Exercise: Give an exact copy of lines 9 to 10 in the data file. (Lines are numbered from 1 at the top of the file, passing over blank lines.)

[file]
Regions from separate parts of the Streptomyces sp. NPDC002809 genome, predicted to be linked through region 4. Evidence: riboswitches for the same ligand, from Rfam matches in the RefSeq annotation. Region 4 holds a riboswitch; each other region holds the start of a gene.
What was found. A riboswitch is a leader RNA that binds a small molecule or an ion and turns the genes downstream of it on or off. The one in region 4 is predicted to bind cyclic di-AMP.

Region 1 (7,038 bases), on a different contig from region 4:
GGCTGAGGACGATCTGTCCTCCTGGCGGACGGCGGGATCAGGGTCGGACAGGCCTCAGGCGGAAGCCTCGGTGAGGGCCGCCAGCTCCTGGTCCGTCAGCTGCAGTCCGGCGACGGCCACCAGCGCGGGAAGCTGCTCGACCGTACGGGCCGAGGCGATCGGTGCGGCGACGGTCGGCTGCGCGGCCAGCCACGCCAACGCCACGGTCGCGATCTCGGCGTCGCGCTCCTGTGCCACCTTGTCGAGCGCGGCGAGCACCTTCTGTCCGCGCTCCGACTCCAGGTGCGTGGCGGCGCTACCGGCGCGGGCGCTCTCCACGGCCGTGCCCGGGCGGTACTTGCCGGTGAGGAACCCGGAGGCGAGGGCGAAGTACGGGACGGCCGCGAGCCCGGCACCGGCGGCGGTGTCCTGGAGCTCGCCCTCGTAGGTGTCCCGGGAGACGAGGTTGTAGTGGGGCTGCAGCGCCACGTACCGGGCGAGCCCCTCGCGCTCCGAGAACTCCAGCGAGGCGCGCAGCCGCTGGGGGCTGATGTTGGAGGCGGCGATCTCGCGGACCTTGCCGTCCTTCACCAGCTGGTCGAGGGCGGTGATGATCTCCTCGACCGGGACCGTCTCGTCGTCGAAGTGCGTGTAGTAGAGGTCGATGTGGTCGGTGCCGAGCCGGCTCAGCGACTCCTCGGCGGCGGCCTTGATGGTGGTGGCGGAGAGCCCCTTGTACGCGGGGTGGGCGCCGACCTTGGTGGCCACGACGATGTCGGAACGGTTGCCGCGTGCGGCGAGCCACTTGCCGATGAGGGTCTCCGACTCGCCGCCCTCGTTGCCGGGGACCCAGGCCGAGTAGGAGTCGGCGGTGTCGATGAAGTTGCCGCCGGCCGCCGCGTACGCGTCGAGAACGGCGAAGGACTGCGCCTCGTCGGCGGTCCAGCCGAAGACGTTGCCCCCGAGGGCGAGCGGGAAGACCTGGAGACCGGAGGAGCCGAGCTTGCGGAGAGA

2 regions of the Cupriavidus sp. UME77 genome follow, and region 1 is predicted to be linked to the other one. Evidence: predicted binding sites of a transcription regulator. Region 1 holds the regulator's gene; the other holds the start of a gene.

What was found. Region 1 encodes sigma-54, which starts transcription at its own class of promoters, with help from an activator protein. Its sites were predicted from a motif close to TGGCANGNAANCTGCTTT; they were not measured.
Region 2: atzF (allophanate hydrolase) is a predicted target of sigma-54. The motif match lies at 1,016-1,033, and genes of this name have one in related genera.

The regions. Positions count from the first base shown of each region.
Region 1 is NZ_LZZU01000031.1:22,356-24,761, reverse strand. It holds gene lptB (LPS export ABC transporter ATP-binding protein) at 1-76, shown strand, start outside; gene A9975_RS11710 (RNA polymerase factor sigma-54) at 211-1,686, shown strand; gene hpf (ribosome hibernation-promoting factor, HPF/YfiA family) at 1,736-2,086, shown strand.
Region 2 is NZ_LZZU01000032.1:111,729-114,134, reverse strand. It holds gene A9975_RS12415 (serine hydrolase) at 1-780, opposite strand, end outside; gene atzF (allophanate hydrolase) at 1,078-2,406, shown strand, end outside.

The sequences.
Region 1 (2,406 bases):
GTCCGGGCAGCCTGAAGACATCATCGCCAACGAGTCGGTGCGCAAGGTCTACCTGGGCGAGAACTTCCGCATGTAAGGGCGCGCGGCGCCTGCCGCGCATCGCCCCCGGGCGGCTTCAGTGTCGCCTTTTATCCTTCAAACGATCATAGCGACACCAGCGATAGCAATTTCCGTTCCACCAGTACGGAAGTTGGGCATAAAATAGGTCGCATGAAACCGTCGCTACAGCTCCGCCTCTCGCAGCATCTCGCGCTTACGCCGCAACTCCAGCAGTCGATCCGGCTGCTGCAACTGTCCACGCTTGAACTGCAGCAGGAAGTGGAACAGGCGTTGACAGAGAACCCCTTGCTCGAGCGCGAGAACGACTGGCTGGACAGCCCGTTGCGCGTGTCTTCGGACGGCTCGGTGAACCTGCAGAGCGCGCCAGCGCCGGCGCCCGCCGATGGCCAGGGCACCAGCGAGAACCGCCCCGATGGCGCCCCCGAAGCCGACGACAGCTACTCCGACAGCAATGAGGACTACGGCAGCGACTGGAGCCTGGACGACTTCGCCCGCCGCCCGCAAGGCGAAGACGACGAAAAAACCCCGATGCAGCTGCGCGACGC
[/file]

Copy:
Region 1 is NZ_LZZU01000031.1:22,356-24,761, reverse strand. It holds gene lptB (LPS export ABC transporter ATP-binding protein) at 1-76, shown strand, start outside; gene A9975_RS11710 (RNA polymerase factor sigma-54) at 211-1,686, shown strand; gene hpf (ribosome hibernation-promoting factor, HPF/YfiA family) at 1,736-2,086, shown strand.
Region 2 is NZ_LZZU01000032.1:111,729-114,134, reverse strand. It holds gene A9975_RS12415 (serine hydrolase) at 1-780, opposite strand, end outside; gene atzF (allophanate hydrolase) at 1,078-2,406, shown strand, end outside.